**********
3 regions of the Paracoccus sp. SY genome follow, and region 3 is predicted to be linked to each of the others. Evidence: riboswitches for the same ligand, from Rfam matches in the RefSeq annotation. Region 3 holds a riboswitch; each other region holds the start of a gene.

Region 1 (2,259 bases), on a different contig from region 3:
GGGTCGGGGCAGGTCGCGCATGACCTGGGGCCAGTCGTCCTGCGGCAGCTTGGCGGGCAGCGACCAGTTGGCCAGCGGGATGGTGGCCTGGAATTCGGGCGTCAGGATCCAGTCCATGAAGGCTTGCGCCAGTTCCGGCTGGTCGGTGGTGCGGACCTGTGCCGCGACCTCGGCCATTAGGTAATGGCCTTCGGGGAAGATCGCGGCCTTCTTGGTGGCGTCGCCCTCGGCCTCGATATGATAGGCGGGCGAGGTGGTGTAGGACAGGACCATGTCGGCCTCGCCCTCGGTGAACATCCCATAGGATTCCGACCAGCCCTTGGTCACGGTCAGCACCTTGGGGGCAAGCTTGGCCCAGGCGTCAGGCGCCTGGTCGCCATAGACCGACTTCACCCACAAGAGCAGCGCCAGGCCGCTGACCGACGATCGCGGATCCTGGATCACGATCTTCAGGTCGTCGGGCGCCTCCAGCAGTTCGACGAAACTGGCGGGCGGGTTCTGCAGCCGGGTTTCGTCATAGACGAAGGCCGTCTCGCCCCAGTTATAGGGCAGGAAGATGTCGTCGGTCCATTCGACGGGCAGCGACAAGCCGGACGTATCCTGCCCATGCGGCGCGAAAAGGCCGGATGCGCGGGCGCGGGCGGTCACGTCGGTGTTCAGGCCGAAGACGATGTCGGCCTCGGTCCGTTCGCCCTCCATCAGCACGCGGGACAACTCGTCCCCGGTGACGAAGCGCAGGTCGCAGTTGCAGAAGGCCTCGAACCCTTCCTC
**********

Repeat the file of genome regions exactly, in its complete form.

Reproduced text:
3 regions of the Paracoccus sp. SY genome follow, and region 3 is predicted to be linked to each of the others. Evidence: riboswitches for the same ligand, from Rfam matches in the RefSeq annotation. Region 3 holds a riboswitch; each other region holds the start of a gene.

Region 1 (2,259 bases), on a different contig from region 3:
GGGTCGGGGCAGGTCGCGCATGACCTGGGGCCAGTCGTCCTGCGGCAGCTTGGCGGGCAGCGACCAGTTGGCCAGCGGGATGGTGGCCTGGAATTCGGGCGTCAGGATCCAGTCCATGAAGGCTTGCGCCAGTTCCGGCTGGTCGGTGGTGCGGACCTGTGCCGCGACCTCGGCCATTAGGTAATGGCCTTCGGGGAAGATCGCGGCCTTCTTGGTGGCGTCGCCCTCGGCCTCGATATGATAGGCGGGCGAGGTGGTGTAGGACAGGACCATGTCGGCCTCGCCCTCGGTGAACATCCCATAGGATTCCGACCAGCCCTTGGTCACGGTCAGCACCTTGGGGGCAAGCTTGGCCCAGGCGTCAGGCGCCTGGTCGCCATAGACCGACTTCACCCACAAGAGCAGCGCCAGGCCGCTGACCGACGATCGCGGATCCTGGATCACGATCTTCAGGTCGTCGGGCGCCTCCAGCAGTTCGACGAAACTGGCGGGCGGGTTCTGCAGCCGGGTTTCGTCATAGACGAAGGCCGTCTCGCCCCAGTTATAGGGCAGGAAGATGTCGTCGGTCCATTCGACGGGCAGCGACAAGCCGGACGTATCCTGCCCATGCGGCGCGAAAAGGCCGGATGCGCGGGCGCGGGCGGTCACGTCGGTGTTCAGGCCGAAGACGATGTCGGCCTCGGTCCGTTCGCCCTCCATCAGCACGCGGGACAACTCGTCCCCGGTGACGAAGCGCAGGTCGCAGTTGCAGAAGGCCTCGAACCCTTCCTC